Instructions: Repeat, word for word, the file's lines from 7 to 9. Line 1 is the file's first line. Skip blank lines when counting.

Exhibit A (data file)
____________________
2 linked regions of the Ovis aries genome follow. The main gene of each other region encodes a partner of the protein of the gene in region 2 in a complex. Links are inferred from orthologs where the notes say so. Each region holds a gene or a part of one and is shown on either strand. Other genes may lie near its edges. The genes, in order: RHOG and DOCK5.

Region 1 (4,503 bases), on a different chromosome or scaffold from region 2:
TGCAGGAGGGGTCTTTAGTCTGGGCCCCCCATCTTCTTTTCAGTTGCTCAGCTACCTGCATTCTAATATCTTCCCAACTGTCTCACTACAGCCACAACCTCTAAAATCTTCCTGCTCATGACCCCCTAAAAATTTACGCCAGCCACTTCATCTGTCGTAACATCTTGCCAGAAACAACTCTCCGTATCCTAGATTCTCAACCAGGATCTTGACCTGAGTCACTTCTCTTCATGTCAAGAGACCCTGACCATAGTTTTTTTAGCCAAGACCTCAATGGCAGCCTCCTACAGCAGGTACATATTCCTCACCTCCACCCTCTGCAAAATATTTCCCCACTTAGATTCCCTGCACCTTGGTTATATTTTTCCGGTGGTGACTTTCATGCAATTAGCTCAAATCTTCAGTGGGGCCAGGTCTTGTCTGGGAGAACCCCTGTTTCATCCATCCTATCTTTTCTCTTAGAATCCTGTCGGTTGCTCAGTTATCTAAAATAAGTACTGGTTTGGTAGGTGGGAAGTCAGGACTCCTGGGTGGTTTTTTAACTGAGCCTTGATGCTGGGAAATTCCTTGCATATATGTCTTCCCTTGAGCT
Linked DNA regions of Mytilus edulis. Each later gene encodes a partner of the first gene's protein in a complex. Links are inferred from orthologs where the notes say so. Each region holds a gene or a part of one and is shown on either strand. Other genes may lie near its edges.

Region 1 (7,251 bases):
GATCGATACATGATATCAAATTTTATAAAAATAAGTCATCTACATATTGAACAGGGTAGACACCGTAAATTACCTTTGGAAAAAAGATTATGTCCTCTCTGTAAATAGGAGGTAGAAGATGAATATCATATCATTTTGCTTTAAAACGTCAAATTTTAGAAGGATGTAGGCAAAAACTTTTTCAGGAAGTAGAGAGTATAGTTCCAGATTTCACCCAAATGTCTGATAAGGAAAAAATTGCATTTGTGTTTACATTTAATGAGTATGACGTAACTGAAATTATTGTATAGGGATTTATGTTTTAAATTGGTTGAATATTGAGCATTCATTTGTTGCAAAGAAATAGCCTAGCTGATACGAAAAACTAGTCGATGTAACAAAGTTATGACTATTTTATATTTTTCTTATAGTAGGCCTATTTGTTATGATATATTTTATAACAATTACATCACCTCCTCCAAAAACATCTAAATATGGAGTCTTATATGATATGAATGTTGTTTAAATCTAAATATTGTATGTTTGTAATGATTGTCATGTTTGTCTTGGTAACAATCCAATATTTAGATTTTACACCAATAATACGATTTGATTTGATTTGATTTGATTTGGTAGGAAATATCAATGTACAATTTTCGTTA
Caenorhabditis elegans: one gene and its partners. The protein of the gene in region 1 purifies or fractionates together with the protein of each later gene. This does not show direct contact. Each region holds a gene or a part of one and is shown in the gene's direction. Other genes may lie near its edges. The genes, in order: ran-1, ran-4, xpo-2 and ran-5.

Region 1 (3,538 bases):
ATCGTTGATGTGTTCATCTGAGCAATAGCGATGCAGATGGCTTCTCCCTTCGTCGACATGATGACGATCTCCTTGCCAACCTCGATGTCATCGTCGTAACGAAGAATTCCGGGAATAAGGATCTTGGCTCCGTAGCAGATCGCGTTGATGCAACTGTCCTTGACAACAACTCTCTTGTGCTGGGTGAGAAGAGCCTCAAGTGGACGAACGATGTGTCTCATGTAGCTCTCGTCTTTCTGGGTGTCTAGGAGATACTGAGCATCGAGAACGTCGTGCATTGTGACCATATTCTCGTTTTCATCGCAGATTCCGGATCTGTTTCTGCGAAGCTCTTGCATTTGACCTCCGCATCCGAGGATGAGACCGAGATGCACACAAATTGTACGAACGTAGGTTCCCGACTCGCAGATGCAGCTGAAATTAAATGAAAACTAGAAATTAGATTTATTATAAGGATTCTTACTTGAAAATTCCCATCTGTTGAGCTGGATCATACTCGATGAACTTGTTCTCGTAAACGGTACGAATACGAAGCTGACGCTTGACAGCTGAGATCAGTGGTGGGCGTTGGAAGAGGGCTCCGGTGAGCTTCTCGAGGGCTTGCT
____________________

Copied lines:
Caenorhabditis elegans: one gene and its partners. The protein of the gene in region 1 purifies or fractionates together with the protein of each later gene. This does not show direct contact. Each region holds a gene or a part of one and is shown in the gene's direction. Other genes may lie near its edges. The genes, in order: ran-1, ran-4, xpo-2 and ran-5.

Region 1 (3,538 bases):
ATCGTTGATGTGTTCATCTGAGCAATAGCGATGCAGATGGCTTCTCCCTTCGTCGACATGATGACGATCTCCTTGCCAACCTCGATGTCATCGTCGTAACGAAGAATTCCGGGAATAAGGATCTTGGCTCCGTAGCAGATCGCGTTGATGCAACTGTCCTTGACAACAACTCTCTTGTGCTGGGTGAGAAGAGCCTCAAGTGGACGAACGATGTGTCTCATGTAGCTCTCGTCTTTCTGGGTGTCTAGGAGATACTGAGCATCGAGAACGTCGTGCATTGTGACCATATTCTCGTTTTCATCGCAGATTCCGGATCTGTTTCTGCGAAGCTCTTGCATTTGACCTCCGCATCCGAGGATGAGACCGAGATGCACACAAATTGTACGAACGTAGGTTCCCGACTCGCAGATGCAGCTGAAATTAAATGAAAACTAGAAATTAGATTTATTATAAGGATTCTTACTTGAAAATTCCCATCTGTTGAGCTGGATCATACTCGATGAACTTGTTCTCGTAAACGGTACGAATACGAAGCTGACGCTTGACAGCTGAGATCAGTGGTGGGCGTTGGAAGAGGGCTCCGGTGAGCTTCTCGAGGGCTTGCT